Eminem: Responsible Citizen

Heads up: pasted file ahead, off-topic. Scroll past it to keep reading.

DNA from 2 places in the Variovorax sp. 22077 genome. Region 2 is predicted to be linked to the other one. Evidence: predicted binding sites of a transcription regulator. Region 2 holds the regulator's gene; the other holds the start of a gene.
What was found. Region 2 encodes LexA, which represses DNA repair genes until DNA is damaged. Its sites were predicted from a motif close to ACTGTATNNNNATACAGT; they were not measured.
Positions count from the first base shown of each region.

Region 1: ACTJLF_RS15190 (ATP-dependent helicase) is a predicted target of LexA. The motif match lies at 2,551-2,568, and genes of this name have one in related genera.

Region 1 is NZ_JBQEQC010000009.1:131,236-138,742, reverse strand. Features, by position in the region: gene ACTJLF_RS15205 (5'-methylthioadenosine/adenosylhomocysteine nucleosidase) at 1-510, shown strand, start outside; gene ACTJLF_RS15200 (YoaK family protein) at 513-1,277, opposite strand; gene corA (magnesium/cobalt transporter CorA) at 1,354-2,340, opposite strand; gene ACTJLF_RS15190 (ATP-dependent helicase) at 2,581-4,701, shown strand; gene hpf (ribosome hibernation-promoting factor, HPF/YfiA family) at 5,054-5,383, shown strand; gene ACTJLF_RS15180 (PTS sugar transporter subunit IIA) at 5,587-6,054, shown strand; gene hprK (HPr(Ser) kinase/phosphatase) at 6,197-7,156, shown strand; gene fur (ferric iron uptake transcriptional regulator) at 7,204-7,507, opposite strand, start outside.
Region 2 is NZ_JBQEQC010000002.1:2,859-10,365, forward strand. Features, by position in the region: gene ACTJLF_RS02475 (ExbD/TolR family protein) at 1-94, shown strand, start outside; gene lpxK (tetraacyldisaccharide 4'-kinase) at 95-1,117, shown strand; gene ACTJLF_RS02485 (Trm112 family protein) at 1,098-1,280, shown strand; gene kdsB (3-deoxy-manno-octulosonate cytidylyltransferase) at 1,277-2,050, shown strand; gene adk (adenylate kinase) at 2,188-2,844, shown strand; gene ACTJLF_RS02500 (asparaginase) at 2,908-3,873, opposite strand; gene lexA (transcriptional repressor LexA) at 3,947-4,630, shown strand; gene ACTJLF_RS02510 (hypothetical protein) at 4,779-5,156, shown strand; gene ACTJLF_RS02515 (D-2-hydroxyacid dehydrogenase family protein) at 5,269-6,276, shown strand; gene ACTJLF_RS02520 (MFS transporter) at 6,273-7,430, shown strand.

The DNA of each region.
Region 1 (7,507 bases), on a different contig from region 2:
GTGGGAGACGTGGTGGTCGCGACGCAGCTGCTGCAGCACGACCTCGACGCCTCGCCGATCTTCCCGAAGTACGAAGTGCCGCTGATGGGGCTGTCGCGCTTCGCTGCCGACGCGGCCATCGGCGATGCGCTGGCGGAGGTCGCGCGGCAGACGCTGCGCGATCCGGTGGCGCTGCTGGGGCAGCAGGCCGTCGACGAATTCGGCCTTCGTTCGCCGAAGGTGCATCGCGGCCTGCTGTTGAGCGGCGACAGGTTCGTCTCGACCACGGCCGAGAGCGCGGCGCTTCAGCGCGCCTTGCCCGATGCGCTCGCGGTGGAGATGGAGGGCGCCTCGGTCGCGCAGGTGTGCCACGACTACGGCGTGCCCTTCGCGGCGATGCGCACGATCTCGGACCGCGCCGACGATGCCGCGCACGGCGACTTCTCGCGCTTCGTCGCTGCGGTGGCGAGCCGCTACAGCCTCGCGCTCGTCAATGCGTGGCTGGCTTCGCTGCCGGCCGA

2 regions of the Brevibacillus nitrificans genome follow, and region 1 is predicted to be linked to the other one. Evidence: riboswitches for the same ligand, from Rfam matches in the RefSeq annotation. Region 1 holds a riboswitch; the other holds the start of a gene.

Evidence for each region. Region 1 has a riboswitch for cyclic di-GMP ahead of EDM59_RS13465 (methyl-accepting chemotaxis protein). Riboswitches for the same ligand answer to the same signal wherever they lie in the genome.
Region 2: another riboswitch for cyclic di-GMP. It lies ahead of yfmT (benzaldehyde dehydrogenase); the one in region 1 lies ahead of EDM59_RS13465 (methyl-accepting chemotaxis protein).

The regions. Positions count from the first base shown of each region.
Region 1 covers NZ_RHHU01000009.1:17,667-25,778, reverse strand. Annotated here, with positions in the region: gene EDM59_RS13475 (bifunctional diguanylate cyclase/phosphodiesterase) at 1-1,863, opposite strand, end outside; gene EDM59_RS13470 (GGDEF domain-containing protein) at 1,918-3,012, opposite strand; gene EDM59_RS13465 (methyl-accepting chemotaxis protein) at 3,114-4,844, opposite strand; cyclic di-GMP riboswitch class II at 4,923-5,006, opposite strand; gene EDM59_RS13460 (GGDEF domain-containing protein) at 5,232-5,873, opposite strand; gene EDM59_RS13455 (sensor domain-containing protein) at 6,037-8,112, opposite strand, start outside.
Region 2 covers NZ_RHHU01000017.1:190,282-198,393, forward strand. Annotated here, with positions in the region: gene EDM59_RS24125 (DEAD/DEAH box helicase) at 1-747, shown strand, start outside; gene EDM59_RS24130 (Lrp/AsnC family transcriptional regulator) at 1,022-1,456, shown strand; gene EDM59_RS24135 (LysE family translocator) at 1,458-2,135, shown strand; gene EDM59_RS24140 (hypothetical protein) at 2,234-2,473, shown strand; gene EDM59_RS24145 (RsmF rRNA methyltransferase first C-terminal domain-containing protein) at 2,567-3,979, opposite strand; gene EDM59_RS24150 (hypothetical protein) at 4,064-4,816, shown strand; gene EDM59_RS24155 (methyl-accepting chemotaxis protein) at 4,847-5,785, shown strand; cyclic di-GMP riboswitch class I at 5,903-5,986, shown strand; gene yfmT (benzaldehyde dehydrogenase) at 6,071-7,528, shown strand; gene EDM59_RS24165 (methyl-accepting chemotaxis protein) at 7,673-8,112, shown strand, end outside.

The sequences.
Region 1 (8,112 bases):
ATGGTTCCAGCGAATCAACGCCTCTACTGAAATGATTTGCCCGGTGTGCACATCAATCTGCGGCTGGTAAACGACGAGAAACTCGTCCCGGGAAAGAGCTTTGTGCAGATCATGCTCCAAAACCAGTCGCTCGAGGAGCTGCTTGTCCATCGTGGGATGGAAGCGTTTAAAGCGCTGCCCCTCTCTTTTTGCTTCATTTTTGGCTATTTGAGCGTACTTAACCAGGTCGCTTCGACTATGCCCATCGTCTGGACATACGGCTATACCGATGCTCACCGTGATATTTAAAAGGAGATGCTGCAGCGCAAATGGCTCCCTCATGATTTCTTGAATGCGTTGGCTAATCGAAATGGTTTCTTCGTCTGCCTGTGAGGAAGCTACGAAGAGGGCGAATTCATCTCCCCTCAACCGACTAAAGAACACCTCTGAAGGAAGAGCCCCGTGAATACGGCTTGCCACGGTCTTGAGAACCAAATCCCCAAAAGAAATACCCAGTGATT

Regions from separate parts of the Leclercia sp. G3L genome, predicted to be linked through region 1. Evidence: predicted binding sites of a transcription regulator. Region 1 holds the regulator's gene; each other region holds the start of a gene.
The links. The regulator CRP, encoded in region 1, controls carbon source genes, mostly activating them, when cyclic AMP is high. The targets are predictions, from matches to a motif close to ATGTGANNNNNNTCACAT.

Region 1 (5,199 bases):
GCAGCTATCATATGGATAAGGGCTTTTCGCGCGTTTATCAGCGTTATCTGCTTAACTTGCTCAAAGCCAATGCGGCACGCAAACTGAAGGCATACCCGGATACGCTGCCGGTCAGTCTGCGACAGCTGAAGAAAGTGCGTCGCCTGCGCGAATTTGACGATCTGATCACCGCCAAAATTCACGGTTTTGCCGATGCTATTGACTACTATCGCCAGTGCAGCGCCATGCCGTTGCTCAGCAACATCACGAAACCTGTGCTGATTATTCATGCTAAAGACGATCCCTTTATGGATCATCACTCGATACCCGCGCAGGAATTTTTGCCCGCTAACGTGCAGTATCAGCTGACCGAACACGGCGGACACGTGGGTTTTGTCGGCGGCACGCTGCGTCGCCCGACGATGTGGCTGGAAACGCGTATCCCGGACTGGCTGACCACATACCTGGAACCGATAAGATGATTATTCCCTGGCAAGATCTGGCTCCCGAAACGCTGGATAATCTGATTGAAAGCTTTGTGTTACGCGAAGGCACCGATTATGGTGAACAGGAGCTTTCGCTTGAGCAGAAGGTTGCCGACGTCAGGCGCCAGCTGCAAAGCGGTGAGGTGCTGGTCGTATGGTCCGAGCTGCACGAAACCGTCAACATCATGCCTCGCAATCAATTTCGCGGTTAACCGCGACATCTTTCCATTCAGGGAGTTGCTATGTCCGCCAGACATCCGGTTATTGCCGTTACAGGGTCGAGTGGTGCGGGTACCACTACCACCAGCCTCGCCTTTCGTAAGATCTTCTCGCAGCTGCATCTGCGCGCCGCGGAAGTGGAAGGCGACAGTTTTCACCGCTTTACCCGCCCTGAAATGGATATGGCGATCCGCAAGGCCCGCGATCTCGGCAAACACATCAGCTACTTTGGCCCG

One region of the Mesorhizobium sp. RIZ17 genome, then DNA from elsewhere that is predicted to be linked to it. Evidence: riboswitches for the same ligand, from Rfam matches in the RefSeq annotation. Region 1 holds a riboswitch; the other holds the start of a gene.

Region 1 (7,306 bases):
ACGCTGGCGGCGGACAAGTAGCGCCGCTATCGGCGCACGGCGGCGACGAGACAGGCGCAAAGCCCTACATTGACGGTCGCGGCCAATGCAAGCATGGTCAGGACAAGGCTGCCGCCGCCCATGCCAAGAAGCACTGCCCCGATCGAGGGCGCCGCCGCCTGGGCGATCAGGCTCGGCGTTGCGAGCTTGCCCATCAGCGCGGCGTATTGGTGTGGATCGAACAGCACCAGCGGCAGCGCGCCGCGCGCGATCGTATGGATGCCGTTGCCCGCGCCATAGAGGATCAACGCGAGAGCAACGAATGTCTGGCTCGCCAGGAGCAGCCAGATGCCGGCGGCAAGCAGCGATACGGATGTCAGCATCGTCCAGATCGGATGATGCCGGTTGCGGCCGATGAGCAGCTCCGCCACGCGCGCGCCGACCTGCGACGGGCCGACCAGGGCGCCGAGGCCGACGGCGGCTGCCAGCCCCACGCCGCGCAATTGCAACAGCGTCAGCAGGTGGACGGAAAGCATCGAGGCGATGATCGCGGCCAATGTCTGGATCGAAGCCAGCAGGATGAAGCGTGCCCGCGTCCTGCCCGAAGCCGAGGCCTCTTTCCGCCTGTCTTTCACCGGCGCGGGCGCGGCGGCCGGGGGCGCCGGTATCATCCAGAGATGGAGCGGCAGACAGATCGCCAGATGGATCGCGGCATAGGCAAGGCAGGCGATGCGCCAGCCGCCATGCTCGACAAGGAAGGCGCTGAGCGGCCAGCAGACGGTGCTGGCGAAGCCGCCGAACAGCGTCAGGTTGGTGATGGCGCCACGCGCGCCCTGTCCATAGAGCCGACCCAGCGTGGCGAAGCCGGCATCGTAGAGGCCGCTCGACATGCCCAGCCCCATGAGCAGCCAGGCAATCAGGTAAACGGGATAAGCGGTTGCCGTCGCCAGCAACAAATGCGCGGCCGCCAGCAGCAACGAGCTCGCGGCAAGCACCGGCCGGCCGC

He’s 30 now, a play date-planning, SUV-driving parent in a posh subdivision of suburban Detroit, where neighbors know him not as Eminem or his alter ego Slim Shady but by his given name, Marshall Mathers. And those aren’t the only signs that the rapper—once considered the biggest snag in America’s moral fabric since early Elvis—has gone respectable. In November he became a mainstream movie star with 8 Mile. Based loosely on Mathers’s own rise out of the Motor City slums, the film made an astonishing $54.5 million its opening weekend and earned its neophyte star acclaim for a performance more vulnerable than vitriolic. Natural charisma is “God-given,” said director Curtis Hanson, a 1998 Oscar winner for L.A. Confidential. “And he has it in spades.” Eminem scored musically as well. While 2000’s The Marshall Mathers LP was vilified by gay and women’s groups as a vicious stew of homophobia and misogyny, his latest chart topper, The Eminem Show, has sold 7 million copies without sparking a single major boycott. Even The New York Times’ Maureen Dowd, 50, confessed in her column: “A gaggle of my girlfriends are surreptitiously smitten with Eminem…. Eminem is now as cuddly as Beaver Cleaver.” Well, maybe not quite. Mathers, sentenced to two years probation for two weapons charges, vowed to Access Hollywood, “I still got that edge.” He displayed it at the MTV Video Music Awards by lashing out at musician Moby and Triumph the Insult Comic Dog, a sock puppet. Otherwise, Eminem—reportedly back together with ex-wife Kim, from whom he was divorced last year—was content to dote on daughter Hailie Jade, 7. She lives with him in a big colonial house where cussing is prohibited in front of kids. “My daughter is growing up, and I’m trying to set an example for her,” he explained. The real Slim Shady did at last stand up. Who’d have predicted that he’d be so upstanding?

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